from the archives

FROM THE ARCHIVES: Things Have Changed (September 24, 2001)

In celebration of COSSA’s 40th anniversary, we are diving into the decades of Washington Update archives to share articles from years past that resonate with today’s news. It is the morning after President Bush’s speech to the joint session of Congress, ten days after the terrorist attacks. Once again Washington, and indeed the world, is a changed place. The disputed presidential election and lingering doubts about the legitimacy of this presidency—gone. The switch of Jim Jeffords to give Democrats control of the U.S. Senate—ancient history. Concern about using the social security surplus to pay for government spending—evaporated. Partisan bickering over…

FROM THE ARCHIVES: House, Senate Agree to Kill Technology Office (July 31, 1995)

In celebration of COSSA’s 40th anniversary, we are diving into the decades of Washington Update archives to share articles from years past that resonate with today’s news. A House-Senate conference committee on the Legislative Branch Appropriations bill has agreed to kill the Office of Technology Assessment (OTA). The House had voted to move OT A’s functions to the Congressional Research Service and provided $15 million of Library of Congress appropriations for that purpose. OT A’s budget in FY 1995 was $22 million. An attempt by Sen. Ernest Hollings (D-SC) to save the Office during Senate consideration of the appropriations bill…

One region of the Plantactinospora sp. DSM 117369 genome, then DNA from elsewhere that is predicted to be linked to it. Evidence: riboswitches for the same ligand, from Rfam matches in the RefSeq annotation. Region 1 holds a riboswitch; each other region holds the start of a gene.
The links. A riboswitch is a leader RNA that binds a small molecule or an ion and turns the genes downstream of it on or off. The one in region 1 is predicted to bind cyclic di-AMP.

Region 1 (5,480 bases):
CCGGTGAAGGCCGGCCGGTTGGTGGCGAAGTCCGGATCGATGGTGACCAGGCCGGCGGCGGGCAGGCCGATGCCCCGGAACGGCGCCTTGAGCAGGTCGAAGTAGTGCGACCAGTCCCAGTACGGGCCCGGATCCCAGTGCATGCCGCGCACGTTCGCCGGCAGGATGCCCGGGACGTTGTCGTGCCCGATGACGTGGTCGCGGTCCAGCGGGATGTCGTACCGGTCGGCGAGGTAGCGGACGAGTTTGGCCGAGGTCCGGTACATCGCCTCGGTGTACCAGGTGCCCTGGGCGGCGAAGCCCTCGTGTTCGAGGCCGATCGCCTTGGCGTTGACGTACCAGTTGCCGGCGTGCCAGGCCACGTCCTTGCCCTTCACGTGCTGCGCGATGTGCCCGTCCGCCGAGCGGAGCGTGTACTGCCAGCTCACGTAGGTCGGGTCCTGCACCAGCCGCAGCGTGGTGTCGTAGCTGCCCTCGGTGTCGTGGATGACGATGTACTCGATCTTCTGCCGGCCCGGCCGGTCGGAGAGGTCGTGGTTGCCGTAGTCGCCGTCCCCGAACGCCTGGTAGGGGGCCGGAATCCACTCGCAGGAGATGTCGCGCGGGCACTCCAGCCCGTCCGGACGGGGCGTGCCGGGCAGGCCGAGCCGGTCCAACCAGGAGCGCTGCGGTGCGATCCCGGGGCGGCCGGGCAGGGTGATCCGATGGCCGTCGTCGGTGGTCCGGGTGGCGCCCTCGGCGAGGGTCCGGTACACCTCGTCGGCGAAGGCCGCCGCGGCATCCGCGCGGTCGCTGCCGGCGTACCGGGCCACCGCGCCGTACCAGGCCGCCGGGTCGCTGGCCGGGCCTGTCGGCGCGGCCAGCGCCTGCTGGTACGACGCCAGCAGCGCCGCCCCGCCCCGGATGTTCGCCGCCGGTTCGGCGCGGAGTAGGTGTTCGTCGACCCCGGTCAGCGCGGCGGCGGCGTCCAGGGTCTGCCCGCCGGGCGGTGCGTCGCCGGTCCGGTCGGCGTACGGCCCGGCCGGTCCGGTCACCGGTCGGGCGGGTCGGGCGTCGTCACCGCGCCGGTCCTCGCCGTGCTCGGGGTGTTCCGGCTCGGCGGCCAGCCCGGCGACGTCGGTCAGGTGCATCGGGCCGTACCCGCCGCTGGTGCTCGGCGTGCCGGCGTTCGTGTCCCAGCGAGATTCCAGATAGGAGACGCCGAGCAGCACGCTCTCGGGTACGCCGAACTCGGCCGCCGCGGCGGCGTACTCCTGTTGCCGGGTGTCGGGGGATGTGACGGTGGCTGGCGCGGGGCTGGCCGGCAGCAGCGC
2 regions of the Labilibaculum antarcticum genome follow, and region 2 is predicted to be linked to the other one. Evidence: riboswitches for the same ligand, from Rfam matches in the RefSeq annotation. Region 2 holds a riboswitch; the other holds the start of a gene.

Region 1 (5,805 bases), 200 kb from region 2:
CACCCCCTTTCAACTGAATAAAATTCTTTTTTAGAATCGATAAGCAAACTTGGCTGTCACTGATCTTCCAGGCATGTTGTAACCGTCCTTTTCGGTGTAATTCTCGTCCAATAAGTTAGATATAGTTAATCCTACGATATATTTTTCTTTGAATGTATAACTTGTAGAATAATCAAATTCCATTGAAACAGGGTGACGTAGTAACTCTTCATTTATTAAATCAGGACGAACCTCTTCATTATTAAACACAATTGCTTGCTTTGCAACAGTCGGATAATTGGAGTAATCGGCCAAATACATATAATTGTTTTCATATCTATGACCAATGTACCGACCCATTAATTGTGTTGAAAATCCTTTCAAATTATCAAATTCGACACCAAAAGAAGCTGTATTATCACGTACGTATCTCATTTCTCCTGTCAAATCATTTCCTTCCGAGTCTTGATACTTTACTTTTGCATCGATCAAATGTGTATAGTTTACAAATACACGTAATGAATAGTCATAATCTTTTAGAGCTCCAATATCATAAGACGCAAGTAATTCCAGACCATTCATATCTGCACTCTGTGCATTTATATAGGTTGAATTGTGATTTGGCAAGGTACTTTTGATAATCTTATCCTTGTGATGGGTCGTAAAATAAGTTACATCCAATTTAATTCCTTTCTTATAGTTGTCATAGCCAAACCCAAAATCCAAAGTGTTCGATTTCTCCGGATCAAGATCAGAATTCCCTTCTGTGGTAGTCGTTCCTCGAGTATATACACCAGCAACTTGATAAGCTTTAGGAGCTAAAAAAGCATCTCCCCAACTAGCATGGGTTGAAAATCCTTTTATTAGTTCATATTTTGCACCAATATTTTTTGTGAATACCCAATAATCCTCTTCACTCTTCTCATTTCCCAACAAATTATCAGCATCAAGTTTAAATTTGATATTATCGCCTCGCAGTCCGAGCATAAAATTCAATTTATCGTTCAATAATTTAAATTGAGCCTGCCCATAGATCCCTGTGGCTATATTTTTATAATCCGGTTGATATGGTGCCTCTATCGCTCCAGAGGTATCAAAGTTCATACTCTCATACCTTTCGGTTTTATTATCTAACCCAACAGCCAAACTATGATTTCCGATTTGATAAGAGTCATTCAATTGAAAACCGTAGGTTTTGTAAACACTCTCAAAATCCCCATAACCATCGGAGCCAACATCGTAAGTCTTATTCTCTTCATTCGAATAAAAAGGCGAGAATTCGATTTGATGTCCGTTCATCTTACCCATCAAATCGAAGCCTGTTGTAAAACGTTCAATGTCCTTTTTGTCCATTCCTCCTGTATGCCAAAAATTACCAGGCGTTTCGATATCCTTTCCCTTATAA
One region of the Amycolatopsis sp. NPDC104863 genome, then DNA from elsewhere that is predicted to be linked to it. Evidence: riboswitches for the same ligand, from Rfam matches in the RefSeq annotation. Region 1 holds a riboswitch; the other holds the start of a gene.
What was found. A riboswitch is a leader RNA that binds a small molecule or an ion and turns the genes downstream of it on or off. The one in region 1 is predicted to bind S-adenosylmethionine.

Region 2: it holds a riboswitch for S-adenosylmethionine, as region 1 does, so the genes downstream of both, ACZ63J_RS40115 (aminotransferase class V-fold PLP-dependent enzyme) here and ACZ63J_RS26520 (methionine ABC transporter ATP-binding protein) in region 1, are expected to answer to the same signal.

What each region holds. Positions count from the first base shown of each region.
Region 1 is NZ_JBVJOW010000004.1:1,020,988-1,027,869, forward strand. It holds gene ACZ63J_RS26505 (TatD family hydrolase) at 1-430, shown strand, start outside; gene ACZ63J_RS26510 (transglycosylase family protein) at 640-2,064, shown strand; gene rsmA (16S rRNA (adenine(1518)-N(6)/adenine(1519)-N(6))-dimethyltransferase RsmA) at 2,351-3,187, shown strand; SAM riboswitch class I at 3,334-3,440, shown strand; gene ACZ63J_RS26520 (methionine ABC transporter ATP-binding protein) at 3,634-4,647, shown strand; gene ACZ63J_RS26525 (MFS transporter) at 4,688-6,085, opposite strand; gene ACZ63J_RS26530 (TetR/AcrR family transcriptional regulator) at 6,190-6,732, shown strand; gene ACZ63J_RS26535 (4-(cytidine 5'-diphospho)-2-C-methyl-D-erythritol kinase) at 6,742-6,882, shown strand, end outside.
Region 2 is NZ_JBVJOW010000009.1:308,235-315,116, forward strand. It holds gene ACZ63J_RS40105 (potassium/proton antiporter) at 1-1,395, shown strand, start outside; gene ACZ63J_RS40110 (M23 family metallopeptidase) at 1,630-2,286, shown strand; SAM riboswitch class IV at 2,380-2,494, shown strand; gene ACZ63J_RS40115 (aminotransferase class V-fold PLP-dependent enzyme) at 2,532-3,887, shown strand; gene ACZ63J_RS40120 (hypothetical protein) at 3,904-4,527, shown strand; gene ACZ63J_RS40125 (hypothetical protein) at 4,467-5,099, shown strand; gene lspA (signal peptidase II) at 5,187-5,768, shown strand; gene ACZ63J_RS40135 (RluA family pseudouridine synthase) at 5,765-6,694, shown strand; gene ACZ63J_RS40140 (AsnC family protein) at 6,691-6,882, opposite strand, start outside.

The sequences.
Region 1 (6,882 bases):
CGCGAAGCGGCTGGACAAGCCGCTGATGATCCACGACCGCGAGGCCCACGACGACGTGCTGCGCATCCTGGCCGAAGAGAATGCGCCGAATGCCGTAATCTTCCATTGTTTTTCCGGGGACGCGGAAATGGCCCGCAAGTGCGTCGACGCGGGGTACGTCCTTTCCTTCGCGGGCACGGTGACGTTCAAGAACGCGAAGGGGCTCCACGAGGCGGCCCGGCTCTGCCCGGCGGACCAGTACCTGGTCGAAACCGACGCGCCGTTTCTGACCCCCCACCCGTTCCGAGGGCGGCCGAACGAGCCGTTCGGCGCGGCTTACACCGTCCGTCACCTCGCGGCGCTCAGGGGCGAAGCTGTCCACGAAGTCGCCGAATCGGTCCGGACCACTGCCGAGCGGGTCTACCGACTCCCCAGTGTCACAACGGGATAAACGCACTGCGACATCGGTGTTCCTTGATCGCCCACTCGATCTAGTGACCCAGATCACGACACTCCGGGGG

FROM THE ARCHIVES: NSF Creates New Education and Human Resources Directorate (June 1, 1990)

In celebration of COSSA’s 40th anniversary, we are diving into the decades of Washington Update archives to share articles from years past that resonate with today’s news. Throughout his tenure as director of the National Science Foundation (NSF), Erich Bloch has touted “education and human resources” as a major justification for increasing NSF funding. Now, with two months to go in office, Bloch has decided to reorganize the foundation’s science and engineering education efforts by creating a new Education and Human Resources Directorate (EHR). The new directorate will be headed by current NSF Senior Science Advisor Luther Williams. The old…

FROM THE ARCHIVES: PCAST Issues STEM Education Report: Social Sciences Not Part of K-12 STEM (September 27, 2010)

In celebration of COSSA’s 40th anniversary, we are diving into the decades of Washington Update archives to share articles from years past that resonate with today’s news. On September 15, the President’s Council of Advisers on Science and Technology (PCAST) released its long-awaited report on STEM (Science, Technology, Engineering and Mathematics) Education. Entitled Prepare and Inspire: K‐12 Education in Science, Technology, Engineering, and Math (STEM) For America’s Future, the report was shepherded through PCAST by co‐chair Eric Lander, head of the Broad Institute and a major geneticist, and S. James Gates, Jr., John S. Toll Professor of Physics at the…

FROM THE ARCHIVES: Innovation Legislation Signed into Law (January 10, 2017)